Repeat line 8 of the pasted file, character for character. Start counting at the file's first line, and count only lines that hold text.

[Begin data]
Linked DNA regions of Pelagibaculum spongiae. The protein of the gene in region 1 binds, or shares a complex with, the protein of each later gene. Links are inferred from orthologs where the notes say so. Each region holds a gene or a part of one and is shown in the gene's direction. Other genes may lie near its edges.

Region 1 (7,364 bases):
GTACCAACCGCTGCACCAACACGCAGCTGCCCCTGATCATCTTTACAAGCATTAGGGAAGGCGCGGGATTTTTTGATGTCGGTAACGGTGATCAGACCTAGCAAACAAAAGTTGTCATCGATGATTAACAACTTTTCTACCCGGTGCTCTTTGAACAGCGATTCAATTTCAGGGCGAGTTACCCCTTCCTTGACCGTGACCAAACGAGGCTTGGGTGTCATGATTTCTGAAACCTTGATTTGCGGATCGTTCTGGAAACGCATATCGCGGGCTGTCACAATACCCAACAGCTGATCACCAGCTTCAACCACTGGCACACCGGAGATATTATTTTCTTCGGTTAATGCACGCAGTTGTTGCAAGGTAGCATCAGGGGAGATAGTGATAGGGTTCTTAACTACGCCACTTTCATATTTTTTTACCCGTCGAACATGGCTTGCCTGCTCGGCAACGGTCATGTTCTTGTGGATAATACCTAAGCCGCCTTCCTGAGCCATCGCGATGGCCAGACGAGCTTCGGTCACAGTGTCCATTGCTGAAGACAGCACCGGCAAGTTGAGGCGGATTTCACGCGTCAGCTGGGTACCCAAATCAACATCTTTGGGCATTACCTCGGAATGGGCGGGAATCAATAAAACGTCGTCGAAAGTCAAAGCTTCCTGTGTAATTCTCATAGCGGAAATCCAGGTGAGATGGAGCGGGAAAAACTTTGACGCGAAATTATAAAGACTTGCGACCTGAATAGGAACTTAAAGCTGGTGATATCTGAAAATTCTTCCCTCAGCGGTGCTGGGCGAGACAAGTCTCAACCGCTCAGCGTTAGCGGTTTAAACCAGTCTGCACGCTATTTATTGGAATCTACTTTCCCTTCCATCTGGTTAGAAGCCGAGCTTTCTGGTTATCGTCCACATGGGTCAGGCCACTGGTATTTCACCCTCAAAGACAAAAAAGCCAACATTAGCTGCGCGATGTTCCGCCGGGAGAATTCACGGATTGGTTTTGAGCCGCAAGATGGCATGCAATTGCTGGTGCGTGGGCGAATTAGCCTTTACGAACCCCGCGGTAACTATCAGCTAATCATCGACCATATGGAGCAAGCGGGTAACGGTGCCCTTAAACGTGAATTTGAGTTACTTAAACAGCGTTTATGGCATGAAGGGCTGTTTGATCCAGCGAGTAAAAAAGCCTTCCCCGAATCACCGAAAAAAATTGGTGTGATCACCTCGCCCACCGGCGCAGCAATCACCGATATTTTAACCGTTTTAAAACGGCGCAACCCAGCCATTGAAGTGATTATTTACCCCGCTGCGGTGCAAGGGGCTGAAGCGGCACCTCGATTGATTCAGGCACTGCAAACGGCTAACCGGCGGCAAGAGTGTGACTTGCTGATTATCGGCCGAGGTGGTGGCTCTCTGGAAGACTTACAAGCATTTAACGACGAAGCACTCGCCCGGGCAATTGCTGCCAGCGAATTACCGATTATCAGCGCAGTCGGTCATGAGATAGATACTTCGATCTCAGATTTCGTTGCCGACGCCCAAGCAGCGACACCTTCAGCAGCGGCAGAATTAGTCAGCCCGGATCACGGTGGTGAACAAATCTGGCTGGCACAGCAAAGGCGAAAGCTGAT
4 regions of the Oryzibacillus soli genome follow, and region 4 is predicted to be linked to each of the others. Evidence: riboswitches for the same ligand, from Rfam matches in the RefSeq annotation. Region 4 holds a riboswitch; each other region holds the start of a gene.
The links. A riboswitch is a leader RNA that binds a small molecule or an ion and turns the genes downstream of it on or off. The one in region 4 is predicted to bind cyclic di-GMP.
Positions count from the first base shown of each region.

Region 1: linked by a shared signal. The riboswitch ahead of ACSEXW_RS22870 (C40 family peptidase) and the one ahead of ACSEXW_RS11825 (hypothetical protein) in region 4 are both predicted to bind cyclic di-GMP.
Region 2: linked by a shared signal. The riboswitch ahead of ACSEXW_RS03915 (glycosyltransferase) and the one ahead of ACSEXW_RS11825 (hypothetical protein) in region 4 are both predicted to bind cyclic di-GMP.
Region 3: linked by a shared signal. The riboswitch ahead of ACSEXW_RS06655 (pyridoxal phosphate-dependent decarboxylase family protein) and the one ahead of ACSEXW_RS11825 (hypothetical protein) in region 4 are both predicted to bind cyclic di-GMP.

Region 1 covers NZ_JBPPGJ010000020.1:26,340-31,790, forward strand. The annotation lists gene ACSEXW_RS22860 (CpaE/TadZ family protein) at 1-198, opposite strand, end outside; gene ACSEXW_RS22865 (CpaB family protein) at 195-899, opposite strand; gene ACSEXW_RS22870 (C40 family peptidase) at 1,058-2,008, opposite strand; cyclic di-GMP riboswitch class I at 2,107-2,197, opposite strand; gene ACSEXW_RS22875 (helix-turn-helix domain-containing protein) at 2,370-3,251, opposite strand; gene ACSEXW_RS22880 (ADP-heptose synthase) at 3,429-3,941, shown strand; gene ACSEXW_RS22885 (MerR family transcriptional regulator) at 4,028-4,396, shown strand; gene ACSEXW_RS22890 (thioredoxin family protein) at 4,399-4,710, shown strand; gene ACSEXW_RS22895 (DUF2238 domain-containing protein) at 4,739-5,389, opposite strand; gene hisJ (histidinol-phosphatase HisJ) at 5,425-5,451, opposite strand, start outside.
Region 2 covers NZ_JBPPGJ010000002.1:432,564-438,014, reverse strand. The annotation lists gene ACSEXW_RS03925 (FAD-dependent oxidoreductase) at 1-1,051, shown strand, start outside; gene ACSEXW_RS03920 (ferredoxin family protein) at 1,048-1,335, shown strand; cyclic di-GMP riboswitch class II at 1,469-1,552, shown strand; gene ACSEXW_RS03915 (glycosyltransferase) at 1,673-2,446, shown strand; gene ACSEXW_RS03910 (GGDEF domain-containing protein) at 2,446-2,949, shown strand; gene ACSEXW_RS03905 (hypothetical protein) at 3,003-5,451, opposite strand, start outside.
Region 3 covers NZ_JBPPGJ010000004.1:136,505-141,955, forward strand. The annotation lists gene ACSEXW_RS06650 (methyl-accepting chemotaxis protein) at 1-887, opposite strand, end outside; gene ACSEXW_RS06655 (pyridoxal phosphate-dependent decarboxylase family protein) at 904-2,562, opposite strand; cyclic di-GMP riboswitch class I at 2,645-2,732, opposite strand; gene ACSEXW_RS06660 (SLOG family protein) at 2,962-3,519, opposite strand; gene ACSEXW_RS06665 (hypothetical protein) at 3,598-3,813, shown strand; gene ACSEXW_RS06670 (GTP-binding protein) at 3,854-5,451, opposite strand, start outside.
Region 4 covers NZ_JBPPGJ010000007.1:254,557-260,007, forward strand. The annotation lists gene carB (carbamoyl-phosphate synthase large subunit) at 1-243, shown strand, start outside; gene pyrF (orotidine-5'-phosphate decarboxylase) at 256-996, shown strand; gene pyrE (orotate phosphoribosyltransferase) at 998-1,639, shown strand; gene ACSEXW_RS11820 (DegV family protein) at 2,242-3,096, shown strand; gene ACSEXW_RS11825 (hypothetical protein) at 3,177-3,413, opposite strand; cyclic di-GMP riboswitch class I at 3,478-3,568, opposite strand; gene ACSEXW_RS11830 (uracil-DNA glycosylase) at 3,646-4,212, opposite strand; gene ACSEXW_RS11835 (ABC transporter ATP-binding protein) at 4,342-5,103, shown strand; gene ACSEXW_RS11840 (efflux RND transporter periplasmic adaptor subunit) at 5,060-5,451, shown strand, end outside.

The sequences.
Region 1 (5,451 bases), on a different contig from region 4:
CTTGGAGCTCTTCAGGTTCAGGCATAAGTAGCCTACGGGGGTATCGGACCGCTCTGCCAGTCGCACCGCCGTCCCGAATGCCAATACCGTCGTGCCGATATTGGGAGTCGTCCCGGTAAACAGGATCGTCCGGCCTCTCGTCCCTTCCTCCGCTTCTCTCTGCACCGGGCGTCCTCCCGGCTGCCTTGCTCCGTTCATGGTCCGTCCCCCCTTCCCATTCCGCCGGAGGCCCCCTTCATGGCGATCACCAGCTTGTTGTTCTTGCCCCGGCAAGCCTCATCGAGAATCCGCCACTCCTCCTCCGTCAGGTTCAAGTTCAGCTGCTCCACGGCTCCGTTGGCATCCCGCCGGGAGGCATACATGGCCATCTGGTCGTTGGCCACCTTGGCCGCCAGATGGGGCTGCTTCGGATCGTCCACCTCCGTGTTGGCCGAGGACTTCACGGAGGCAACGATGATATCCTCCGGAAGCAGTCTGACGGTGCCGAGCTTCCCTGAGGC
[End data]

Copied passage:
Region 2: linked by a shared signal. The riboswitch ahead of ACSEXW_RS03915 (glycosyltransferase) and the one ahead of ACSEXW_RS11825 (hypothetical protein) in region 4 are both predicted to bind cyclic di-GMP.